JN Phillips Launches GreenShield(SM) Windshield
November 1, 2010
JN Phillips Auto Glass has launched a program by which it will
recycle 100 percent of the windshields it replaces, according to
the company officials. Through the program, which the company is
calling "GreenShield(SM)", the Woburn, Mass.-based chain
will collect all of the used windshields from its multiple locations
at a central facility. The windshields will then be bulk-shipped
to a recycling facility in the Midwest that has developed a process
for pulverizing laminated auto glass and separating the glass from
the PVB, according to the company.
Upon final processing, the PVB plastic will be able to be used
in various industrial adhesive applications and the processed glass
material-often called "glass cullet"-will be available
for use in numerous applications, including fiberglass insulation
and even concrete, according to a company statement.
"GreenShield is our commitment to the environment. And while
it requires some extra effort and care, we believe it's worth the
investment," said Bob Rosenfield, president of JN Phillips.
"Customers have been asking about windshield recycling for
some time and we are very pleased to be able to offer a solution.
It's the right thing to do for the environment and our business.
We are pleased by the initial reception from the insurance industry
and look forward to working with others in the windshield replacement
process to help keep as much glass and plastic as possible out of
The company began researching the process two years ago and, based
on its average annual replacement volume, anticipates the GreenShield
program will save approximately five million pounds of glass and
plastic from landfills each year.
"We couldn't see a reason not to do it," Rosenfield told
glassBYTEs.com/AGRR magazine. "It seems like the
right thing to do and, I guess the most relevant thing would be,
everyone would say 'you can't do it, you can't separate out the
glass-it can't be done, it's never been done' and we don't mind
a challenge. We think the effort is worth it because of the result."
JN Phillips looked at a number of options during the research phase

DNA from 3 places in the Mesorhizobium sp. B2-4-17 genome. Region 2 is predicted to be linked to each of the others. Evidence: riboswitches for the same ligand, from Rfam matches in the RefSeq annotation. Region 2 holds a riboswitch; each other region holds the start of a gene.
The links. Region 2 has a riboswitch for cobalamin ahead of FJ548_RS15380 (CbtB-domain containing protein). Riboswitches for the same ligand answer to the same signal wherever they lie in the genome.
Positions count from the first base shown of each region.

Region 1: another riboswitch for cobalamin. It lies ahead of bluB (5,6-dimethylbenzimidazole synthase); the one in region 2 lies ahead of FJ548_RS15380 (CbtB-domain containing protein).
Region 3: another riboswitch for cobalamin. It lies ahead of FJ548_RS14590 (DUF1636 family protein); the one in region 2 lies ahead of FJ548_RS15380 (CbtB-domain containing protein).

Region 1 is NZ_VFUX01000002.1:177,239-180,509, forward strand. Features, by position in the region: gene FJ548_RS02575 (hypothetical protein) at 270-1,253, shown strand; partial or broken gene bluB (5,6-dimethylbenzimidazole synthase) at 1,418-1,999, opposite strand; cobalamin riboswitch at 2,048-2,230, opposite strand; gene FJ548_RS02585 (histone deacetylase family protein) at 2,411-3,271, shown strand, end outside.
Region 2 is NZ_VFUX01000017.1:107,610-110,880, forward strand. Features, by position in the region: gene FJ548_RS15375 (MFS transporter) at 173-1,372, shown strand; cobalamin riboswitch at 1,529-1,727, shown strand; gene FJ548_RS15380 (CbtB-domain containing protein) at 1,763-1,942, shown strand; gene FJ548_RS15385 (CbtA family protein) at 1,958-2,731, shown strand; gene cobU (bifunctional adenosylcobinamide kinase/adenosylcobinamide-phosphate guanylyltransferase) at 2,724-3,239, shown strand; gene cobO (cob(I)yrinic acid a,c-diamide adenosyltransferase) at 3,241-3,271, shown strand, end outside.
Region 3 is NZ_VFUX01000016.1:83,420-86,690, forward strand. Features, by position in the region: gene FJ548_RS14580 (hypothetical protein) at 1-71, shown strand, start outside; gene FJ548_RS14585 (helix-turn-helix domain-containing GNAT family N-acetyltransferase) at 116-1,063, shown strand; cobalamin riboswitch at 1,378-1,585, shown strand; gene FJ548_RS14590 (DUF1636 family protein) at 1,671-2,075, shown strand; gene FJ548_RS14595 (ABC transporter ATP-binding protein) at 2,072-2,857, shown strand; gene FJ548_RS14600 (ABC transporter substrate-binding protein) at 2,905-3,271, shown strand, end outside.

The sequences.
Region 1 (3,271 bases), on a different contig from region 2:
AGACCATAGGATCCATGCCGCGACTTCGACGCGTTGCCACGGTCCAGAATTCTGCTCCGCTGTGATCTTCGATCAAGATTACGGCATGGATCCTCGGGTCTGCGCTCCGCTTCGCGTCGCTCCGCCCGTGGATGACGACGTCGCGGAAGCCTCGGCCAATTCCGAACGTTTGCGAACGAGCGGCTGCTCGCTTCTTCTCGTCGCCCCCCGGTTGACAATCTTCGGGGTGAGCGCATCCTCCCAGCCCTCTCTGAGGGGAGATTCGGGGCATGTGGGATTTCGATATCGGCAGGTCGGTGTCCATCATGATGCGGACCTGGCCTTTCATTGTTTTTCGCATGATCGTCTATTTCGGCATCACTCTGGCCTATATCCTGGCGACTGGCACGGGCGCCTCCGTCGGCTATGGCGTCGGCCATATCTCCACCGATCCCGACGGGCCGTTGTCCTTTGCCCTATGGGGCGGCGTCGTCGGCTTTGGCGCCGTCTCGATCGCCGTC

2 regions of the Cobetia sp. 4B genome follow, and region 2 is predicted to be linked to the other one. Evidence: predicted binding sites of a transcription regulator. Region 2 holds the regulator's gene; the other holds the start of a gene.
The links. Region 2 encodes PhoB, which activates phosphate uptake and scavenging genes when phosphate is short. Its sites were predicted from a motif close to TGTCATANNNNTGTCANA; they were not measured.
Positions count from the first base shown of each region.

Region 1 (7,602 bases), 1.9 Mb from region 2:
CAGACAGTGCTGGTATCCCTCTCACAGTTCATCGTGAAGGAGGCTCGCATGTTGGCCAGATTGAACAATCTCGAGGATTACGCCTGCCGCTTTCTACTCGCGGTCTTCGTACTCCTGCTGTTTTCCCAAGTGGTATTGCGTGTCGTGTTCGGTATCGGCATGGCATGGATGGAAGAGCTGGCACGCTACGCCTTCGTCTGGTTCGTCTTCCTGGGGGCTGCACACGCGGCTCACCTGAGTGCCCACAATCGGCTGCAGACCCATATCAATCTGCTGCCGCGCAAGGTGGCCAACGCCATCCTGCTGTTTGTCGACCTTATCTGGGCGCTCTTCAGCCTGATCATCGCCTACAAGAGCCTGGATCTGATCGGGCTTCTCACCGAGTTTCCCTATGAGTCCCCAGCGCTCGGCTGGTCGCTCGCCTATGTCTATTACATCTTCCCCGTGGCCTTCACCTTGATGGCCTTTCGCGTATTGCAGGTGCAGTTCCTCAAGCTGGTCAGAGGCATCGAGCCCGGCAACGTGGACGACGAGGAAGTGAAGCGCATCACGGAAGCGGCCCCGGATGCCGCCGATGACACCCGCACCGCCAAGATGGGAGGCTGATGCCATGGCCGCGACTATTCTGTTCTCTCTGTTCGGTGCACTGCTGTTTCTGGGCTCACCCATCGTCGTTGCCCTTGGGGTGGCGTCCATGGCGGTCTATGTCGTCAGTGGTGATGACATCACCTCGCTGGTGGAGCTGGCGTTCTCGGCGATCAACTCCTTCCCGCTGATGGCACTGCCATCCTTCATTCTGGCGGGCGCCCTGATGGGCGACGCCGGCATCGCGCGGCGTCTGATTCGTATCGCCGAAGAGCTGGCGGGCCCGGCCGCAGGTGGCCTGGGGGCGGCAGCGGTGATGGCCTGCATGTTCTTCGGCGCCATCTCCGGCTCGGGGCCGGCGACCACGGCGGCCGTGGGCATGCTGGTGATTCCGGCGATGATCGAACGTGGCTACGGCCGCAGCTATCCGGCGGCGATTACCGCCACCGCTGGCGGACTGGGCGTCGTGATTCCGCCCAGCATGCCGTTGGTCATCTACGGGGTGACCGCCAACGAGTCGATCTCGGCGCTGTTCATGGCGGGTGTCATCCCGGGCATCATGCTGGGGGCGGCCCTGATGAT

of the project. "We looked at purchasing equipment and conducting
the recycling ourselves. We looked at partnering with local firms
and partnering with others in the glass recycling space that understood
what it was to re-process laminated glass," said Rosenfield.
"Ultimately we found a partner that presented us the ability
to process both the glass and the plastic, which was a key priority
for us. We wanted as close to 100 percent of the windshield to be
turned into a re-useable product."
Rosenfield declined to identify the specific company with which
it is working. As for offsetting the costs of the program, he said
JN Phillips currently is still in the research phase.
"We made a significant [initial] investment, but I don't think
I'd quote an exact dollar amount," said Rosenfield. "There
are additional costs associated with this waste flow compared to
putting it in the landfill. For the first couple of weeks we're
in an introductory period and we're in the process of finalizing
how it will ultimately be costed out."
JN Phillips already has begun marketing the program to insurers,
and has received a pledge from Electric Insurance Co. that it will
inform its policyholders about the GreenShield recycling option.
"We've gone out to carriers and laid out for them what the
process is, how it's going to work and what the end result will
be," said Rosenfield. "And, of course, the idea that the
windshield is part of an insurance claim and can find a reuse is
something that's certainly very exciting to them."
And Rosenfield said he hopes other auto glass businesses will follow
suit with the program. "We would certainly like to see 100
percent of replaced windshields be recycled rather than go into
the landfill," he said.
He offered a simple tip for others researching such a program.
"Be thorough," he said.
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